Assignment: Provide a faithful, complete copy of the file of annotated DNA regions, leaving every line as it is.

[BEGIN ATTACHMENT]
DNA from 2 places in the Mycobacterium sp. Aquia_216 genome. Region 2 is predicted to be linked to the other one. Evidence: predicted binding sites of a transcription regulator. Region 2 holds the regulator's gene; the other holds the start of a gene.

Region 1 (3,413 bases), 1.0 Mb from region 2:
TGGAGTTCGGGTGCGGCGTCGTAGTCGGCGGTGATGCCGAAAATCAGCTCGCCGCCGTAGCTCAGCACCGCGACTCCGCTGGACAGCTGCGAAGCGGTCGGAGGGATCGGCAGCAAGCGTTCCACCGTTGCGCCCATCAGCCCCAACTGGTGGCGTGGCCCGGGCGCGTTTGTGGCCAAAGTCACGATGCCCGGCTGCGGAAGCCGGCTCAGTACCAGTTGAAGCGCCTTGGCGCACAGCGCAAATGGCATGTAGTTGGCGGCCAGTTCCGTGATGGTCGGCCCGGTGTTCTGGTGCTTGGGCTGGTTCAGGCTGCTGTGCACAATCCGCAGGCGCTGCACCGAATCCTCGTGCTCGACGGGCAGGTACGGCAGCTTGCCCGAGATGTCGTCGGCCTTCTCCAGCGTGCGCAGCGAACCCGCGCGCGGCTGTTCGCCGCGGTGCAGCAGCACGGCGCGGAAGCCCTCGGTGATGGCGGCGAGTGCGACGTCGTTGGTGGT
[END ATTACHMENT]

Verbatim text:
DNA from 2 places in the Mycobacterium sp. Aquia_216 genome. Region 2 is predicted to be linked to the other one. Evidence: predicted binding sites of a transcription regulator. Region 2 holds the regulator's gene; the other holds the start of a gene.

Region 1 (3,413 bases), 1.0 Mb from region 2:
TGGAGTTCGGGTGCGGCGTCGTAGTCGGCGGTGATGCCGAAAATCAGCTCGCCGCCGTAGCTCAGCACCGCGACTCCGCTGGACAGCTGCGAAGCGGTCGGAGGGATCGGCAGCAAGCGTTCCACCGTTGCGCCCATCAGCCCCAACTGGTGGCGTGGCCCGGGCGCGTTTGTGGCCAAAGTCACGATGCCCGGCTGCGGAAGCCGGCTCAGTACCAGTTGAAGCGCCTTGGCGCACAGCGCAAATGGCATGTAGTTGGCGGCCAGTTCCGTGATGGTCGGCCCGGTGTTCTGGTGCTTGGGCTGGTTCAGGCTGCTGTGCACAATCCGCAGGCGCTGCACCGAATCCTCGTGCTCGACGGGCAGGTACGGCAGCTTGCCCGAGATGTCGTCGGCCTTCTCCAGCGTGCGCAGCGAACCCGCGCGCGGCTGTTCGCCGCGGTGCAGCAGCACGGCGCGGAAGCCCTCGGTGATGGCGGCGAGTGCGACGTCGTTGGTGGT